Risk Disclosure: Trading in financial instruments and/or cryptocurrencies involves high risks including the risk of losing some, or all, of your investment amount, and may not be suitable for all investors. Prices of cryptocurrencies are extremely volatile and may be affected by external factors such as financial, regulatory or political events. Trading on margin increases the financial risks.
Before deciding to trade in financial instrument or cryptocurrencies you should be fully informed of the risks and costs associated with trading the financial markets, carefully consider your investment objectives, level of experience, and risk appetite, and seek professional advice where needed.
Fusion Media would like to remind you that the data contained in this website is not necessarily real-time nor accurate. The data and prices on the website are not necessarily provided by any market or exchange, but may be provided by market makers, and so prices may not be accurate and may differ from the actual price at any given market, meaning prices are indicative and not appropriate for trading purposes. Fusion Media and any provider of the data contained in this website will not accept liability for any loss or damage as a result of your trading, or your reliance on the information contained within this website.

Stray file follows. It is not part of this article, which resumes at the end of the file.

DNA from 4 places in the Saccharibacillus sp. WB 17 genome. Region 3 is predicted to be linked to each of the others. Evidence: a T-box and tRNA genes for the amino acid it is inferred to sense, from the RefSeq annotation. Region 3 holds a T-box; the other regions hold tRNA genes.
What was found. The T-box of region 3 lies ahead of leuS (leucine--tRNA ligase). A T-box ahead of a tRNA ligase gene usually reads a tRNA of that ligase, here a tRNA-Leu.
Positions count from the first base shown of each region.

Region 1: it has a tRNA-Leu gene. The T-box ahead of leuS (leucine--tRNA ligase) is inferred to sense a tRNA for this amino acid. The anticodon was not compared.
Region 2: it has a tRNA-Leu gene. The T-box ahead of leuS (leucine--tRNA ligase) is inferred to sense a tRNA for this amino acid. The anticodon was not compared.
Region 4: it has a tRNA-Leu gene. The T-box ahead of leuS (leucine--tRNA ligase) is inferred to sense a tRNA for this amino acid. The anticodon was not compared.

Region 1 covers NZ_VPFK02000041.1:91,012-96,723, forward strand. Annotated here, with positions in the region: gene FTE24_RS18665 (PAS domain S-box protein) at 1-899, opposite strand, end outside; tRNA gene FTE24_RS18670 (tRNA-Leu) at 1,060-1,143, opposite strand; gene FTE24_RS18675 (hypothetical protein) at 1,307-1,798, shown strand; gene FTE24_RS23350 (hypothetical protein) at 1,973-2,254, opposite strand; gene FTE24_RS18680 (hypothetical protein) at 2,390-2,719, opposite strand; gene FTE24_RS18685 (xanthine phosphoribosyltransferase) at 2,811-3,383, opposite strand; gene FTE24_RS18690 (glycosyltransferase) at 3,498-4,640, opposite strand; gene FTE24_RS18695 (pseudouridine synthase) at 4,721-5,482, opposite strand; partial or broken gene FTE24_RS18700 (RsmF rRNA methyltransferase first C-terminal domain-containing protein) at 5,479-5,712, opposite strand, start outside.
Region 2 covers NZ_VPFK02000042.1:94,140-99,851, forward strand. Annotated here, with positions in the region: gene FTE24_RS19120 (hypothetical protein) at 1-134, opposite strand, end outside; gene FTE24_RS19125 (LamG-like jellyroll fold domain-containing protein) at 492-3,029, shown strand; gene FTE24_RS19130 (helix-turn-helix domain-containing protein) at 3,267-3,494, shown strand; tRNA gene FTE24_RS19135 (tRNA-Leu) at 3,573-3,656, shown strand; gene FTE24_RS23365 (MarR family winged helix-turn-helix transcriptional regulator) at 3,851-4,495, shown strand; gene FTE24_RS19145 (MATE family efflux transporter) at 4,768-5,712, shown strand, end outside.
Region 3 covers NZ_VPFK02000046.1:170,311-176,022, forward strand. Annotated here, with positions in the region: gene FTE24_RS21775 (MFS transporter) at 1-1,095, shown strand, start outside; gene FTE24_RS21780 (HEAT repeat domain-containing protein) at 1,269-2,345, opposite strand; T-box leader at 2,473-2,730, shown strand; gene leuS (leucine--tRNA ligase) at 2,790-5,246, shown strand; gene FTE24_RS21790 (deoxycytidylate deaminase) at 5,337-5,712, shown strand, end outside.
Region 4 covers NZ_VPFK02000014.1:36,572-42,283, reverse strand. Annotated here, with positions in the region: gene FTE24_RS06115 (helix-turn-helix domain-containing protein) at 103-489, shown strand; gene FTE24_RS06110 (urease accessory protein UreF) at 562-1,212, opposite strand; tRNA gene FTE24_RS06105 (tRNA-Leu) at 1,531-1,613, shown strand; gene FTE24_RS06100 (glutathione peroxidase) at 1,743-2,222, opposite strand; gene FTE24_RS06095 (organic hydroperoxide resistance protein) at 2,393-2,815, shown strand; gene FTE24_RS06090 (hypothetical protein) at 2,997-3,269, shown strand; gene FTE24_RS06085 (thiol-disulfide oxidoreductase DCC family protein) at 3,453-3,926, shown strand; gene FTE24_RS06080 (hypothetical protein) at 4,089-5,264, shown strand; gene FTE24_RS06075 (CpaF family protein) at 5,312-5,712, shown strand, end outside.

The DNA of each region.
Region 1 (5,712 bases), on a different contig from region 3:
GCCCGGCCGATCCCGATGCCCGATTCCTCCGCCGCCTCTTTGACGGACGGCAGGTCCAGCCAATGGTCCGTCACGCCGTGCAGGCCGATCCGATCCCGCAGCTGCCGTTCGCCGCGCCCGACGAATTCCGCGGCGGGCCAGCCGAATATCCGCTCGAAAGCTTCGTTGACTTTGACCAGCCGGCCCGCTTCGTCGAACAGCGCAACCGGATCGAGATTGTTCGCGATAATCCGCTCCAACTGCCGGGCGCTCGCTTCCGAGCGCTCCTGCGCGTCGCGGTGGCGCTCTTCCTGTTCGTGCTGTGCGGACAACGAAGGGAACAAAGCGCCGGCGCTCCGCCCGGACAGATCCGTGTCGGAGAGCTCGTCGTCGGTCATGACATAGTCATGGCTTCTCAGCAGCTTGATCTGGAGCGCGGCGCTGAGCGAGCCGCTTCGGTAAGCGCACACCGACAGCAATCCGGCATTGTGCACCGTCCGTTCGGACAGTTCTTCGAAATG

It is prohibited to use, store, reproduce, display, modify, transmit or distribute the data contained in this website without the explicit prior written permission of Fusion Media and/or the data provider. All intellectual property rights are reserved by the providers and/or the exchange providing the data contained in this website.
Fusion Media may be compensated by the advertisers that appear on the website, based on your interaction with the advertisements or advertisers.
© 2007-2024 - Fusion Media Limited. All Rights Reserved.